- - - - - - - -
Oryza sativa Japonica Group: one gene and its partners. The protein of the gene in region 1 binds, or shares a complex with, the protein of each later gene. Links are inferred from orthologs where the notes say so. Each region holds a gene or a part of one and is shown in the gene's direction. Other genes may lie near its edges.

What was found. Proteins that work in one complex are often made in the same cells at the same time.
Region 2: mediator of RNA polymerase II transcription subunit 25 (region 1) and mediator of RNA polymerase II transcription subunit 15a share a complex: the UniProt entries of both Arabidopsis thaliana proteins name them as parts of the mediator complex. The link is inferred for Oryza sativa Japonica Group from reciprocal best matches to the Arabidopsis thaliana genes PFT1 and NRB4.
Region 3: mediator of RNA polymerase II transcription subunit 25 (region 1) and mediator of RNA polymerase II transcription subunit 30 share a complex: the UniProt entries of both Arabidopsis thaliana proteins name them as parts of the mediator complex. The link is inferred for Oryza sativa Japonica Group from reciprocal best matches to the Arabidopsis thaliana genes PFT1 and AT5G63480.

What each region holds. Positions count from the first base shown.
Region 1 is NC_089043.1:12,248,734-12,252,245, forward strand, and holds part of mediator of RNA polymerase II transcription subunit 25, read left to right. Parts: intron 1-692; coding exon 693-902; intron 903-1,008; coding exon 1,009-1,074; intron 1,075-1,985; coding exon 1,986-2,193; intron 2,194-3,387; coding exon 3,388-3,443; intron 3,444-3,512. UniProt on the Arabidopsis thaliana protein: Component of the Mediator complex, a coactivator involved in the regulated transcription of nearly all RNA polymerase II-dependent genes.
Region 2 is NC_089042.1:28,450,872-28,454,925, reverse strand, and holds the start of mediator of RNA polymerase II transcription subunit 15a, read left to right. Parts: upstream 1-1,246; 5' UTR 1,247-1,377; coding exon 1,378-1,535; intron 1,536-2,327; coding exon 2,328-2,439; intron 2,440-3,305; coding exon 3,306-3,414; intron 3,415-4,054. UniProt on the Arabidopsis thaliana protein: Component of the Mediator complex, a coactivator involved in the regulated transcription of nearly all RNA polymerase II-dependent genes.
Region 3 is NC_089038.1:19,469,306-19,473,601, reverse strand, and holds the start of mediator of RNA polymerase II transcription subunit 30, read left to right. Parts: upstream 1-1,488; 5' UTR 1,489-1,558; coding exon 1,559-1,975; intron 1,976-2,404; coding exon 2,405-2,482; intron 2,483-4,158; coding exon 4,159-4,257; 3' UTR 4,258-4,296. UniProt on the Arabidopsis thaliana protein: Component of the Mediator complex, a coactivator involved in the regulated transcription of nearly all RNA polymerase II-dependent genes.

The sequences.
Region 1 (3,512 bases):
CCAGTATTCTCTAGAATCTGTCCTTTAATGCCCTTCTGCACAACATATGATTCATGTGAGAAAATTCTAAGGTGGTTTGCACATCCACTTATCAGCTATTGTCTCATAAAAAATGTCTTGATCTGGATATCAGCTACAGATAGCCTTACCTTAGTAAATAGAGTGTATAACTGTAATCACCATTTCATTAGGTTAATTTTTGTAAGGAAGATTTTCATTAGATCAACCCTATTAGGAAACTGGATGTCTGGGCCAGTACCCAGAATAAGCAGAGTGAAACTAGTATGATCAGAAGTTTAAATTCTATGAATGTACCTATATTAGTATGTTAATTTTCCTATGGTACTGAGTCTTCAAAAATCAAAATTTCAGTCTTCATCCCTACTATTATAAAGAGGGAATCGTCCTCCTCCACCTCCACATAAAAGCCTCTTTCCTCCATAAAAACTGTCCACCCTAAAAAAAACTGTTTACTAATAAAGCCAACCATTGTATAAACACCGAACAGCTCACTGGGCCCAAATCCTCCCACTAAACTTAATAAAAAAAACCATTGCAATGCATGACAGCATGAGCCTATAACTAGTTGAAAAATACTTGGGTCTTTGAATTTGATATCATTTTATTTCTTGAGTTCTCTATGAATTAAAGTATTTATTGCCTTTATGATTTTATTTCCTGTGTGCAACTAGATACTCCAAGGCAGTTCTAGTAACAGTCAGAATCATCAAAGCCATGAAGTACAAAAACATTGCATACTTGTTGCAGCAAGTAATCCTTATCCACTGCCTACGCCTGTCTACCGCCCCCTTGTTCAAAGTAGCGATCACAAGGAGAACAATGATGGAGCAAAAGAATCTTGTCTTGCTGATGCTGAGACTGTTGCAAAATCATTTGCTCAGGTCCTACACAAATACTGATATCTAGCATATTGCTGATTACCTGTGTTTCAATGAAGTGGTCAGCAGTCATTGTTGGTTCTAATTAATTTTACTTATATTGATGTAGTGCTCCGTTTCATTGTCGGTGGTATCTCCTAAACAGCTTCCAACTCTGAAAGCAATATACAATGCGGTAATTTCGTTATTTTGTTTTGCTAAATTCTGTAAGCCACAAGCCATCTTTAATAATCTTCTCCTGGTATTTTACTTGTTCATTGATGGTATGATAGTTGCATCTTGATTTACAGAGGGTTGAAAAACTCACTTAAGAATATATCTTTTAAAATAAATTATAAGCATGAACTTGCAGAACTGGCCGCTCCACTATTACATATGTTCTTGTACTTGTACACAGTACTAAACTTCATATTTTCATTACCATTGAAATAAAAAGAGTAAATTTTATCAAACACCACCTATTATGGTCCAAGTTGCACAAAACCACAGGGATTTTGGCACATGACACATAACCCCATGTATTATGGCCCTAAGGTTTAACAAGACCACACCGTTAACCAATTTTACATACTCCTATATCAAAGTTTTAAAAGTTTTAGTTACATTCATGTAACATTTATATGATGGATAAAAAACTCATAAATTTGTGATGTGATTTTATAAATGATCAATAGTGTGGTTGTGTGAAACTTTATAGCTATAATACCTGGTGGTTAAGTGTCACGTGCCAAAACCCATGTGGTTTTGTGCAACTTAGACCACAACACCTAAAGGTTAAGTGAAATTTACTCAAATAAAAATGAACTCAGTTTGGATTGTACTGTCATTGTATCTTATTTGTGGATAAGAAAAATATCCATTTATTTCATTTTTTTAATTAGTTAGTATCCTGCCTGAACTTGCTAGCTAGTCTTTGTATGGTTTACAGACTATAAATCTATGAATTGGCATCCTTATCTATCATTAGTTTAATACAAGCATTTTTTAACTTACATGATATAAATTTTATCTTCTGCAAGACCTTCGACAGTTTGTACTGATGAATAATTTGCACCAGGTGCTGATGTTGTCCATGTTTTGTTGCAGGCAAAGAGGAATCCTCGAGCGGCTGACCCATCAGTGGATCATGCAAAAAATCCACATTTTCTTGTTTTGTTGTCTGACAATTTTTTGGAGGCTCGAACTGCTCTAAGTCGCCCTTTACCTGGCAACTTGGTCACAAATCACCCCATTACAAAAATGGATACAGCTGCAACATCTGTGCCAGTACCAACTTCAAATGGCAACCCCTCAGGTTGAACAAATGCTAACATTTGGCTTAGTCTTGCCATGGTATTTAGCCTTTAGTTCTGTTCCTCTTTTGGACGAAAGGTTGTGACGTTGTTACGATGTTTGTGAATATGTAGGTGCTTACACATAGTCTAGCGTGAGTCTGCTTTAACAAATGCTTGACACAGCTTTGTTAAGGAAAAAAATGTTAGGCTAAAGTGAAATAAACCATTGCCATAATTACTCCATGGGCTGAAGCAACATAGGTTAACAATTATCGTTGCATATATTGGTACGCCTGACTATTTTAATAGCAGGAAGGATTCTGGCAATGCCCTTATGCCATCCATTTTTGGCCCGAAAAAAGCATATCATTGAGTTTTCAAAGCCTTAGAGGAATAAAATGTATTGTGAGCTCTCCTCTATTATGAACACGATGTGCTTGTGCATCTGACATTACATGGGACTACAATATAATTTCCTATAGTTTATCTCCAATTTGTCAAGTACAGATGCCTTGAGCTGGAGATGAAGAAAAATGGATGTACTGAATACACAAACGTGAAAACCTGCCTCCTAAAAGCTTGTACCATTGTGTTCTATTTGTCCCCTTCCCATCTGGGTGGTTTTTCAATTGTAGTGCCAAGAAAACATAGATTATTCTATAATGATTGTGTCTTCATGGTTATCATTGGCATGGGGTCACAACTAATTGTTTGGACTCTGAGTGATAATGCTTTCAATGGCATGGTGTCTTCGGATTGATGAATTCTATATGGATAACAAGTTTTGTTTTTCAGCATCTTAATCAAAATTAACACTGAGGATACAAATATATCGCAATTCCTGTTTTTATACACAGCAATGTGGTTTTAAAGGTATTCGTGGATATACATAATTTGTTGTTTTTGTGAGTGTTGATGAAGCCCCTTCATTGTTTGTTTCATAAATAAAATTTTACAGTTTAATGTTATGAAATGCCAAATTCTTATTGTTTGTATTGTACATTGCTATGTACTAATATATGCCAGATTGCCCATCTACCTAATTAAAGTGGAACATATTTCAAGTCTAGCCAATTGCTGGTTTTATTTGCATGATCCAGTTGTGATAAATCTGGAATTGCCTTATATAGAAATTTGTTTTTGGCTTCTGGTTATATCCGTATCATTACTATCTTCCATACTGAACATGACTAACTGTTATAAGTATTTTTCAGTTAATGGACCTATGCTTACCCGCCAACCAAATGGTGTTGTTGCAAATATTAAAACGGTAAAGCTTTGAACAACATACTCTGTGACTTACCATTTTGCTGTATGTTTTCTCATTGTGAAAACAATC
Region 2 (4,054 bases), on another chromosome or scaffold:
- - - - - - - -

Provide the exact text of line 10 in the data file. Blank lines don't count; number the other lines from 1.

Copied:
Region 1 (3,512 bases):